Strangers in their own land
Indeed, many roleplayers nowadays find themselves stuck on an RP server which has seen better days. The community which used to be so vibrant now seems as though all the old roleplayers have either given up or gone elsewhere. They, too, wish that they could have fun acting in character like they used to, but nowadays it's all about so many Badges of Justice and Arena Points that they, too, find it difficult to really get themselves in the right mood for roleplaying.
If you're like me, you want to raid, PvP, and do everything the game has to offer, but you don't want to give up roleplaying to do it. For a long time I thought this might be a pipe dream, that no one on my RP server had time for RP anymore. I posted my wish on my realm's forums and asked my friends if they knew any guild like this, all to no avail. Finally, I gave up looking and began investigating other servers that I might transfer to. I also investigated a couple guilds I hoped might work, but found that none of them really suited me -- until finally I stumbled upon the right person with the right advice: the Guild Master of the raiding guild I was trying out used to be an avid roleplayer herself, and she recommended a full-time-RP guild she knew of. This new guild does everything in-character, from PvP to raiding Karazhan, and it creates an entirely different atmosphere which I enjoy a great deal. They're a gem of a guild surrounded by a majority of non-roleplayers on my server, and they have made me very happy to stay where I am rather than look for a new home.
Hidden bastions of hope
Chances are that no matter which RP server you play on, no matter how depressingly rare it may seem to find another roleplayer, small pockets of serious roleplayers remain, waiting for you to seek them out and find them. The problem is that they may not be very inclined to advertise their little group out where everyone (such as you) can see. Many roleplayers don't really feel welcome on a roleplaying server, oddly enough. It's as if they are the last remaining exiles of a once noble civilization, and they have to just cling to one another in order to survive. They may feel as though their style isn't so popular anymore, and even if they announced themselves to all the world, it might draw too much unwanted attention.
In your quest to find such a guild, however, you have several tools at your disposal. The first, most obvious idea might be to post your ideal guild description on your server's forums in the hopes that someone will see it and match you up with the guild that fits. Sadly, I must caution you not to expect too much from this. Many of the best players of any sort reject the forums entirely as a cesspit of degenerate and useless nonsense. You might be lucky enough to find someone intelligent there, however, so give it a try.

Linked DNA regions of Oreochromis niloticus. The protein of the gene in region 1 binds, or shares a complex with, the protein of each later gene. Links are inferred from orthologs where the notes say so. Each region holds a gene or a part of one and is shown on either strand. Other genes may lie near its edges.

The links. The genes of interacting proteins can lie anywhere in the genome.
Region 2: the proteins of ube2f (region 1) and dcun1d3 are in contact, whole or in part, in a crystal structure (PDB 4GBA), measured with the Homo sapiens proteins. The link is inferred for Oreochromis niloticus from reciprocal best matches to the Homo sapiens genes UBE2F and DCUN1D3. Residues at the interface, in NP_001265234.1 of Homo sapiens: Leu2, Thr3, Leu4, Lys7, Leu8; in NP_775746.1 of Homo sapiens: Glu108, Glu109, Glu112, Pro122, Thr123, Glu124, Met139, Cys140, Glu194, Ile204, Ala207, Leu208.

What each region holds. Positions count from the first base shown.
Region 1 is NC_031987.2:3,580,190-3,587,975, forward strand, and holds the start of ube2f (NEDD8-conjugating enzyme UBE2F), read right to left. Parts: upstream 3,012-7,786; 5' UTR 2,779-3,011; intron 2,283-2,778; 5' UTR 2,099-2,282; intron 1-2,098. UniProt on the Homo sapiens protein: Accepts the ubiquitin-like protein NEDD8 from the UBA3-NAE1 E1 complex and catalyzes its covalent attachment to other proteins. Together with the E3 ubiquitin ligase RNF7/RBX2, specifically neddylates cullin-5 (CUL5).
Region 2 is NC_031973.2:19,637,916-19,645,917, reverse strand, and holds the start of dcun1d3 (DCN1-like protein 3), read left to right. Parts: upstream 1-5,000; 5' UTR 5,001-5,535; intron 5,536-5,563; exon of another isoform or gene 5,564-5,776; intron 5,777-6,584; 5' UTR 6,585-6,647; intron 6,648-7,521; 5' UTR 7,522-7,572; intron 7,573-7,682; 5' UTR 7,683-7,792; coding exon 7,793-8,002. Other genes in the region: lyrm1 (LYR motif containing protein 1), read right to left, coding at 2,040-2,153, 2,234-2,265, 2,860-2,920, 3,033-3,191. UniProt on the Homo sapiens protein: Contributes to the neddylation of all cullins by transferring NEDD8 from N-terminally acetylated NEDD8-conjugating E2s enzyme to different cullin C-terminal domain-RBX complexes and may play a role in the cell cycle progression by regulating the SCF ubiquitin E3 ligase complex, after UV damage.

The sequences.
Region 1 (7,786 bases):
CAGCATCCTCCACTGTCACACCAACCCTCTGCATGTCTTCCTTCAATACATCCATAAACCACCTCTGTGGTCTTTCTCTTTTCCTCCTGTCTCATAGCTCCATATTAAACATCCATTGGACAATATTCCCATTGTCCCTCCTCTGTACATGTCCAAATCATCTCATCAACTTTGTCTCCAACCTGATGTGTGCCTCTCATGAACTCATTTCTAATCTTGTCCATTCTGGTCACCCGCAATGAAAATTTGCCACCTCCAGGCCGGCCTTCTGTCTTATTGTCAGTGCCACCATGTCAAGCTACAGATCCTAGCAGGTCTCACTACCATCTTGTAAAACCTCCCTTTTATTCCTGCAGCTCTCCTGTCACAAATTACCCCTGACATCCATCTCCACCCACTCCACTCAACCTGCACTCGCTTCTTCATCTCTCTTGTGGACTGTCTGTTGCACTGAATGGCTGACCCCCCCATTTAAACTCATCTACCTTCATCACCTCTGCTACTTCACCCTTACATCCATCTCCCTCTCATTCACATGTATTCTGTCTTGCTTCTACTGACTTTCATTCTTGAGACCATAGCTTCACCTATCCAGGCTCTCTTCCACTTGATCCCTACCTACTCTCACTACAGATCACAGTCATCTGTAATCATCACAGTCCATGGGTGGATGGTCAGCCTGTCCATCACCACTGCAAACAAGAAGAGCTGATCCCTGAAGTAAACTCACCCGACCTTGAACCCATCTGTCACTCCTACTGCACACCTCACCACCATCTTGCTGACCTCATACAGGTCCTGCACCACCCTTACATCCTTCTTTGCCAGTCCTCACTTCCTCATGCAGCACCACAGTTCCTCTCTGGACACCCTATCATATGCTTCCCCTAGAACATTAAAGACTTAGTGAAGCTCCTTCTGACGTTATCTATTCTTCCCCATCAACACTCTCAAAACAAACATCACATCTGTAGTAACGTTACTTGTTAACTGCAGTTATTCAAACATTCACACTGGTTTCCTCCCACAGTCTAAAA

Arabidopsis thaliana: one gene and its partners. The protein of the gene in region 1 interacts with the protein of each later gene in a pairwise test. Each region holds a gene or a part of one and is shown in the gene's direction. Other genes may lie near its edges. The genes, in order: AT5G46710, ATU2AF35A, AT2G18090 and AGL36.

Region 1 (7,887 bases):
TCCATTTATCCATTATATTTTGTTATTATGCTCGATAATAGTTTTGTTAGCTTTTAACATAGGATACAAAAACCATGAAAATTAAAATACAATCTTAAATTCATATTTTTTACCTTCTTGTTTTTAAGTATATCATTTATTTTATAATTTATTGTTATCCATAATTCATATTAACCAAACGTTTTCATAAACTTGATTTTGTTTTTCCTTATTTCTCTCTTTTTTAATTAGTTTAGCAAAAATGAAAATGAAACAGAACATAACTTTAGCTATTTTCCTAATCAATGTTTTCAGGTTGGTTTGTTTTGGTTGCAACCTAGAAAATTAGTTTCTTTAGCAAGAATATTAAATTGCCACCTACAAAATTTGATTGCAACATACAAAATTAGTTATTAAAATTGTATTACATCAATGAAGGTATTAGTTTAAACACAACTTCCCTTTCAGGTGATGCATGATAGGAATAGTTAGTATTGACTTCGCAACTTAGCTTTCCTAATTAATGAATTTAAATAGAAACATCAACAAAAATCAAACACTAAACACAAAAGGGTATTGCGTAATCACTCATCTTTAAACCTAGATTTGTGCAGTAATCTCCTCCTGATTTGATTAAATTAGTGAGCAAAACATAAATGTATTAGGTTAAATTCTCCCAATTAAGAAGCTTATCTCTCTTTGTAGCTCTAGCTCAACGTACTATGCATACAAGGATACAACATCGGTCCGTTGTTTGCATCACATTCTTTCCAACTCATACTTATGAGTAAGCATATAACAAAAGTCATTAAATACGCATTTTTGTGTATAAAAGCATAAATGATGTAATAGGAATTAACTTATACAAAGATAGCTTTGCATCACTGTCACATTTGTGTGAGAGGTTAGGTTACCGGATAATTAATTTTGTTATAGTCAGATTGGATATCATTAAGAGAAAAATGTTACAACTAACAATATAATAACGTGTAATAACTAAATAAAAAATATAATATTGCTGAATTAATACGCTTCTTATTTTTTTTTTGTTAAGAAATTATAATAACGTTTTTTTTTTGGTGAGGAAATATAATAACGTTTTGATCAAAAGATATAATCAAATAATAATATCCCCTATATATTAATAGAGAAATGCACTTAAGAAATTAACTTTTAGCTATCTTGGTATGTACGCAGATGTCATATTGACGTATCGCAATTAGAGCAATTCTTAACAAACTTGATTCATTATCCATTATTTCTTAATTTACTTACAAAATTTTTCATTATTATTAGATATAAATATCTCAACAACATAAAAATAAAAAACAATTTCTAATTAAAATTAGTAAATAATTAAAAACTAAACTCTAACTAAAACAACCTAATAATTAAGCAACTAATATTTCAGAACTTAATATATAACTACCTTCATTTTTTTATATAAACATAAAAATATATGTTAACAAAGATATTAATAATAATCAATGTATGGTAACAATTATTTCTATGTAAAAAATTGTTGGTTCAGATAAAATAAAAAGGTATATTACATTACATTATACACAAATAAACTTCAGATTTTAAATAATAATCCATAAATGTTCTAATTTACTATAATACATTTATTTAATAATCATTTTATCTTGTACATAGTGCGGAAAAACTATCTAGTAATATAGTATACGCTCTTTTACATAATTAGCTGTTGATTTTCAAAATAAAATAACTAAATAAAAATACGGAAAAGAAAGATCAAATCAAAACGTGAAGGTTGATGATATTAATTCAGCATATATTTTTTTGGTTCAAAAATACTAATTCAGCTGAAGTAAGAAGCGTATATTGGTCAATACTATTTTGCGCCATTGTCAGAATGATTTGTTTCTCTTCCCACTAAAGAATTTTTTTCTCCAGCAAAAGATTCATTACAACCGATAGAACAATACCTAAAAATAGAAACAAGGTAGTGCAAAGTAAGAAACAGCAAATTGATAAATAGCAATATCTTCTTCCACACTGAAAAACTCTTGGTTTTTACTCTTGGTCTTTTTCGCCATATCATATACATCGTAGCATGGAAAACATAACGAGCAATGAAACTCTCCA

The guilds who advertise in the various chat channels also aren't likely to be very reliable in my experience, and are best avoided. Those of you who are especially patient and adventurous may prefer to meet your roleplaying friends in the wild this way (as many experienced roleplayers did long ago before we discovered forums and guides and such), but for a newcomer I do not recommend it.
A journey through the grapevine
Most likely, your best bet will be to talk to as many reasonable people as possible, and rely first and foremost on word of mouth. Formulate a clear explanation of what kind of guild you want, what kind of playstyle you think will meet your needs and then ask about to see what people know.
But here's the most important thing: don't just ask your friends - be sure to go out of your way a bit to ask people you don't normally talk to all that much. That's not to say you ask just anyone on the street -- think of people who seem well connected, reasonable people, whether or not they are avid roleplayers. Feel free to ask your friends of course, but remember that if you spend a lot of time with them now, then you probably know most of the people they know already. It's the people you've met a few times but haven't talked to in ages who might be able to help. Send them a note asking how they've been and what they're up to, and... "by the way, do you know a guild that fits this description...?"
Of course no guild will be 100% perfect. It's important to think about what kind of guild you really want, so that you can keep guild hopping to a minimum, find what will make you happy sooner, and spend time developing relationships that will last.
Think about these questions: How much do you want to roleplay? How do you prioritize your various activities in the game? Are you always in character? Or is raiding priority with a side of RP now and then? What do you want to contribute to your guild, and what do you hope to receive? How important are all these questions in relation to the other guild issues?